.select_related("primary_category", "image")
-            .prefetch_related("specials", "creators")
+            .prefetch_related(
+                "specials",
+                "series_tag",
+                # "creators",
+            )
+            .only(
+                "headline",
+                "slug",
+                "proxy",
+                "summary",
+                "publication_start_date",
+                "magazine_issue_date",
+                "issue_link",
+                "updated_at",
+                "series_tag",
+                "image",
+                "primary_category",
+                "specials",
+            )
         qs = request_db_router(qs, request=self.request)
         return qs

This adjustment significantly reduced the .count() time from 607ms to 212ms and the article data query time from 1224ms to 858ms.

Modification 2: Static latest_date Calculation

Our next hurdle was ordering tables based on a latest_date, computed at query time using MySQL’s coalesce function.

  ) AS `latest_date`,

To avoid this query time computation, we will denormalize latest_date into a statically saved field called publication_order_date generated when an article is saved. I will skip over the migration process.

@@ .... @@ class Article(TimeStampedModel, BaseSocialMetaMixin, LockModel):
         return byline
+    def set_publication_order_date(self):
+        if self.updated_at:
+            self.publication_order_date = self.updated_at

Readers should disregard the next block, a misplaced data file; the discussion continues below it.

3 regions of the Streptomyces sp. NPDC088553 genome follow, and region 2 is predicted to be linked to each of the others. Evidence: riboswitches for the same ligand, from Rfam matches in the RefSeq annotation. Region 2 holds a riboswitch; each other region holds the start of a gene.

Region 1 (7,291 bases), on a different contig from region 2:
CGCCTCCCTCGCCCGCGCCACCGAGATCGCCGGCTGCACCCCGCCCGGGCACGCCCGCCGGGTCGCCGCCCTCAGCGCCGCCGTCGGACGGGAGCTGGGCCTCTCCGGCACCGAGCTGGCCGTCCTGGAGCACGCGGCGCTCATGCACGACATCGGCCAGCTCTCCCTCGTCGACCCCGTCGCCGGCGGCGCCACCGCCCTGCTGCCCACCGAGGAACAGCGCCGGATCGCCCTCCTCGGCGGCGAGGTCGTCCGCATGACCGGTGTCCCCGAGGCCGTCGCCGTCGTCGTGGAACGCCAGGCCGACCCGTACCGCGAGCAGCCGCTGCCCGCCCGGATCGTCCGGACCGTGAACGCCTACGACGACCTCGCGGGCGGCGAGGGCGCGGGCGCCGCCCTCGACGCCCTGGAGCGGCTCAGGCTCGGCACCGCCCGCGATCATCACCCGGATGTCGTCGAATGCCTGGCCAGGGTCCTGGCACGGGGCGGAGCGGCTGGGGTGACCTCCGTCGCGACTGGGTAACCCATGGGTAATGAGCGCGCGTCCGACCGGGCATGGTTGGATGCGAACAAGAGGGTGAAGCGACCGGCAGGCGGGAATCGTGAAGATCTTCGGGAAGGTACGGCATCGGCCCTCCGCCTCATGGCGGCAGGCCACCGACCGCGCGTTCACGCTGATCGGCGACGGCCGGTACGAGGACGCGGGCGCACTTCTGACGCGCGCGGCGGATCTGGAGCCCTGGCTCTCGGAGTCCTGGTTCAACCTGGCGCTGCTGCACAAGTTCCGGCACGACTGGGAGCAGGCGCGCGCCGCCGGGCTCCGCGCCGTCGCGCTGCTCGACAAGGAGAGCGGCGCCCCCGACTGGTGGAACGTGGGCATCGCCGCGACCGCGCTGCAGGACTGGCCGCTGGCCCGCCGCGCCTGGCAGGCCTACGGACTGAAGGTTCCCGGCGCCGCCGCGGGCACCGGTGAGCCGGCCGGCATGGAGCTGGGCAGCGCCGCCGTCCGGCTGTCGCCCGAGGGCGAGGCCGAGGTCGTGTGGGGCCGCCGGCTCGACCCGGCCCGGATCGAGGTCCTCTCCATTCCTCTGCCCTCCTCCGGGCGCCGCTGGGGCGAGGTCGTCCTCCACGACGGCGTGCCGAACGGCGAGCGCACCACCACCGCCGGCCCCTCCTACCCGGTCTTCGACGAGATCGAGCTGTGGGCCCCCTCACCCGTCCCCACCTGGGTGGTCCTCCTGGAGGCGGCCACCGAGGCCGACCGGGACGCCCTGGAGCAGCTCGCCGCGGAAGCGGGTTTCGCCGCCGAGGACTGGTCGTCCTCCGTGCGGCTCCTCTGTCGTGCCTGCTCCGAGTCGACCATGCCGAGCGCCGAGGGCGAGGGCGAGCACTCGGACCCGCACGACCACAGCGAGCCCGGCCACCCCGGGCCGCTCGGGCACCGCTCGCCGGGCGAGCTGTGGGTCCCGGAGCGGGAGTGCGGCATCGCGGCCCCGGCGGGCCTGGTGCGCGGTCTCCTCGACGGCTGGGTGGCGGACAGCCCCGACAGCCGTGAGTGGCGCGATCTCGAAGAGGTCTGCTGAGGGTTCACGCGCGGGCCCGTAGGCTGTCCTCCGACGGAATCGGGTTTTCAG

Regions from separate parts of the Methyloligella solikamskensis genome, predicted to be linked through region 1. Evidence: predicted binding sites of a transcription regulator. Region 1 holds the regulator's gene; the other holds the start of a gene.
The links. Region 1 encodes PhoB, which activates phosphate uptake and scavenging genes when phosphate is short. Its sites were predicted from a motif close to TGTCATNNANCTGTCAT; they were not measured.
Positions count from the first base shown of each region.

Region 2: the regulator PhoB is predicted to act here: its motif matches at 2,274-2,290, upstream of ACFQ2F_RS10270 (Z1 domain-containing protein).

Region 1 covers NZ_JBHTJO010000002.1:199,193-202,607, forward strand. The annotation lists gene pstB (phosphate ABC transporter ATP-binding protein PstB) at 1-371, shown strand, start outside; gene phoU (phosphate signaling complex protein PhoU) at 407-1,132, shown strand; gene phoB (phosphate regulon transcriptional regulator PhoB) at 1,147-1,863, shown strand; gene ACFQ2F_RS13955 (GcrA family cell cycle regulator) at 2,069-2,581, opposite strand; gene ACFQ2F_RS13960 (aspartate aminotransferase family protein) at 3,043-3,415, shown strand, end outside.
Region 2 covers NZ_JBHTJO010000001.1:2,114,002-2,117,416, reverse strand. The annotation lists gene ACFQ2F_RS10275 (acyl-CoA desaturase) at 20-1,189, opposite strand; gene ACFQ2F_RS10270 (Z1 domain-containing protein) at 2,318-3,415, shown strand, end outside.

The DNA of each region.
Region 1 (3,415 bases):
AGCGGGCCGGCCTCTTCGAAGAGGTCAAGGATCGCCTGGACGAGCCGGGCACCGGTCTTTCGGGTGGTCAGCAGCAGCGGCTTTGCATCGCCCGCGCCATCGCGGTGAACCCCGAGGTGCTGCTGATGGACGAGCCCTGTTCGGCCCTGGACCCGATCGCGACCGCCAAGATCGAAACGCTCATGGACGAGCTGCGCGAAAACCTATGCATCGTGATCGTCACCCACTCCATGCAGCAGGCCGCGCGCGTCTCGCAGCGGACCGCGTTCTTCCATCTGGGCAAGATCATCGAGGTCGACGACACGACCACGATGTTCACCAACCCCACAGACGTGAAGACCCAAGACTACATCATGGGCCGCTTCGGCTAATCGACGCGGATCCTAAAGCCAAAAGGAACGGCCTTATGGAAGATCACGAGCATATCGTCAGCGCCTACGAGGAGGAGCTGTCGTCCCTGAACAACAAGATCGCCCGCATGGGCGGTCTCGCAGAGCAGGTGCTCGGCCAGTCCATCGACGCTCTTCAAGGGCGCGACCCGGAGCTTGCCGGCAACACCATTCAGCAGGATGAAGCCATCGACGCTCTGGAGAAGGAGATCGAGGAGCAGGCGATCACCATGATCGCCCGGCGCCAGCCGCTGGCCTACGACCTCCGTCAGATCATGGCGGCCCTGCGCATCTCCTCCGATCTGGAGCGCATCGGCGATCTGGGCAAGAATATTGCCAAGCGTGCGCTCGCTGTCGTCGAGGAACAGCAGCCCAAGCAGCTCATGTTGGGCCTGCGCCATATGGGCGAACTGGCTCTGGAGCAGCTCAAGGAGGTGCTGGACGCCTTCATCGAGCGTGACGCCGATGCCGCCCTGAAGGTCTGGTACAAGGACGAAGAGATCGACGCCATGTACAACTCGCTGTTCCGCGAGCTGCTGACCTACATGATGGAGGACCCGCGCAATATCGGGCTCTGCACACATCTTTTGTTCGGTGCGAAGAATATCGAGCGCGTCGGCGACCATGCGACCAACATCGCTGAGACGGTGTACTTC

+        elif self.publication_start_date:
+            self.publication_order_date = self.publication_start_date
+    def save(self, *args, **kwargs):
+        self.set_publication_order_date()
+        super().save(*args, **kwargs)
     class Meta:
         app_label: str = "newsroom"
-        ordering = ["-updated_at", "-publication_start_date", "-pk"]
+        ordering = ["-publication_order_date", "-pk"]
         indexes = [
-                fields=["state", "publication_start_date", "publication_end_date"],
+                fields=[
+                    "state",
+                    "primary_category_id",
+                    "publication_start_date",
+                    "publication_end_date",
+                    "publication_order_date",
+                ],

This change has a profound impact on the query time that we can no longer see it on the flame graph. The query is now taking 9ms instead of 858ms.


The subquery used by the paginator to do the .count() is still fetching more data than it should.

Modification 3: count

Restrict the data fetched by the subquery used by to count the articles.

@@ -291,6 +291,8 @@ class ArticleCategoryList(ListView):
         qs = request_db_router(qs, request=self.request)
+        # The trick below is a query optimization to avoid retrieving unnecessary fields for the count in the paginator
+        qs.count = qs.only("id").count
         return qs

Now that we only retrieve data we are interested in, the .count() went from 212ms to 87ms.


Besides the three primary changes detailed earlier, I’ve implemented several other minor modifications. These collectively reduced the total queries on that view from 66 to 47. While each query might have taken only a few milliseconds, the cumulative effect can be significant on a busy database server.

In conclusion, the above discussion illustrates how, with relatively minimal code adjustments, you can enhance database performance by nearly 19 times when retrieving crucial data.

time_distribution_db.png time_distribution_after.png

Yann Malet

About the author

Yann Malet

Yann builds and architects performant digital platforms for publishers. In 2015, Yann co-authored High-Performance Django with Peter Baumgartner. Prior to his involvement with Lincoln Loop, Yann focused on Product Lifecycle Management systems (PLM) for several large …